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Shu v. Butensky

February 23, 2009

STANLEY SHU, PLAINTIFF-APPELLANT,
v.
HOWARD BUTENSKY, ESQUIRE, DEFENDANT-RESPONDENT, AND THE ESTATE OF EARL C. PETERSON, THE ESTATE OF MARIE E. PETERSON, LAWRENCE E. PETERSON AND DONNA MARIE JONES, DEFENDANTS.



On appeal from Superior Court of New Jersey, Law Division, Camden County, Docket No. L-3167-07.

Per curiam.

NOT FOR PUBLICATION WITHOUT THE APPROVAL OF THE APPELLATE DIVISION

Submitted December 8, 2008

Before Judges Winkelstein and Fuentes.

Plaintiff Stanley Shu sued defendant attorney Howard Butensky, alleging legal malpractice. Plaintiff's professional negligence case relates back to Shu's acquisition of real property in 1986 in which Butensky represented him as the buyer. The trial court granted Butensky's summary judgment motion, filed in lieu of an answer to plaintiff's complaint, finding that Butensky did not owe plaintiff what the court characterized as a "duty." Plaintiff now appeals, arguing that the trial court erred when it dismissed his legal malpractice cause of action at this juncture, and as a matter of law. We agree with plaintiff's position and reverse and remand.

We describe the following facts from the certifications and supporting documents made available to the trial court.

I.

On November 10, 1986, plaintiff entered into a written contract with Earl and Maria Peterson to purchase real property located at 113 West Main Street, in the Borough of Tuckerton. Plaintiff retained Butensky to represent him in the transaction. Paragraph 26 of the sale contract gave Shu as the buyer a right of first refusal in connection with the future sale of the adjacent lot. Specifically, paragraph 26 read as follows: "Buyer shall have a 30 day right of first refusal to purchase the adjacent property being subdivided from the within lot. These terms shall survive the passage of time."

Sometime between 1986 and 2005, Earl C. Peterson died leaving his wife Maria as the sole owner the property subject to plaintiff's right of first refusal. Sometime thereafter, Maria Peterson transferred title to the property to her children, defendants Lawrence E. Peterson and Donna Marie Jones. On March 11, 2005, Peterson and Jones entered into a contract to sell the property to Robert Gaudiosi, Sr; Peterson and Jones retained Butensky to represent them in the sale.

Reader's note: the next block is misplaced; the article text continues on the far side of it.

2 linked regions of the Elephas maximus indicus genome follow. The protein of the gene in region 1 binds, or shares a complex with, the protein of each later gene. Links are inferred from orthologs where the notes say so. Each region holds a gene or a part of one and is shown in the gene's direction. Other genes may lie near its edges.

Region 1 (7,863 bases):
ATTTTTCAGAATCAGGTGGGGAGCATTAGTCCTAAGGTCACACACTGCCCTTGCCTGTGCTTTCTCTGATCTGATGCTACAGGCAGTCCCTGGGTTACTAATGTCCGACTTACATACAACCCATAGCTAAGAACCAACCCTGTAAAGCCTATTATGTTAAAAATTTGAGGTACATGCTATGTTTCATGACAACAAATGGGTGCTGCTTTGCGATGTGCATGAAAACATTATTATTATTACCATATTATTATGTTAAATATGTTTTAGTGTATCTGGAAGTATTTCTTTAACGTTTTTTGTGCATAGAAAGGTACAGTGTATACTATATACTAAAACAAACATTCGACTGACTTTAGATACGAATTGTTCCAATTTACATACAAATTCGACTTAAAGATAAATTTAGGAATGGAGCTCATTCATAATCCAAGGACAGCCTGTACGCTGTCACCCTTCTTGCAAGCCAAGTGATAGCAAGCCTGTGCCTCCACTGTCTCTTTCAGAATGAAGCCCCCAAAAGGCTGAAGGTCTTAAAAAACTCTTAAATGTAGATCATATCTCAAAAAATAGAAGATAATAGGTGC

Before the closing of title, Gaudiosi's attorney, Alphonse De Simone, discovered that a commercial structure and fence located on Shu's property encroached upon the Peterson property. De Simone informed Butensky that his client's title insurance company "will NOT insure the encroachment by the neighbor over the property line." As a means of resolving the problem, De Simone advised Butensky that his client was willing to close title provided that $10,000 be held in escrow "for the purpose of indemnifying [the buyer] for legal fees [incurred] relative to obtaining the removal of the encroachment."

On May 20, 2005, Butensky wrote a letter to Shu, not in his capacity as his former counsel, but as the legal representative of the "Peterson Estate." In this letter, Butensky informed the Shus of the pending sale and encroachment problem, and requested that Mr. Shu contact him to discuss it.

By letter dated May 27, 2005, Butensky again contacted Shu in connection with the encroachment issue. This letter refers to "conversations" that Butensky had had with Shu, as result of which Shu agreed to remove the encroachment "straddling the common lot line with Mr. Peterson's property." After discussing potential problems associated with obtaining the cooperation of Shu's commercial tenant, Butensky concludes the letter as follows:

As I indicated to you on the telephone, I have, due to our past relationship, vouched for you to Mr. Peterson and advised him that he may rely upon your attending to the removal. I would be remiss, however, if I did not point out that the failure to do so would constitute his pursuing an action against you for a forced removal which would give rise to damages. Since I have represented you in the past, I would decline from pursuing the claim myself but Mr. Peterson has access to ample legal talent and the case would be an easy one to win. (Emphasis added.)

Despite Butensky's admonition, Shu refused to remove the encroachment. In March 2006, Gaudiosi, as the new owner of the property, filed suit in the Chancery Division, General Equity Part, against the Shus seeking the removal of the encroachment and damages. The Shu's responsive pleading, dated May 17, 2006, included a counterclaim against Gaudiosi alleging trespass. The ...


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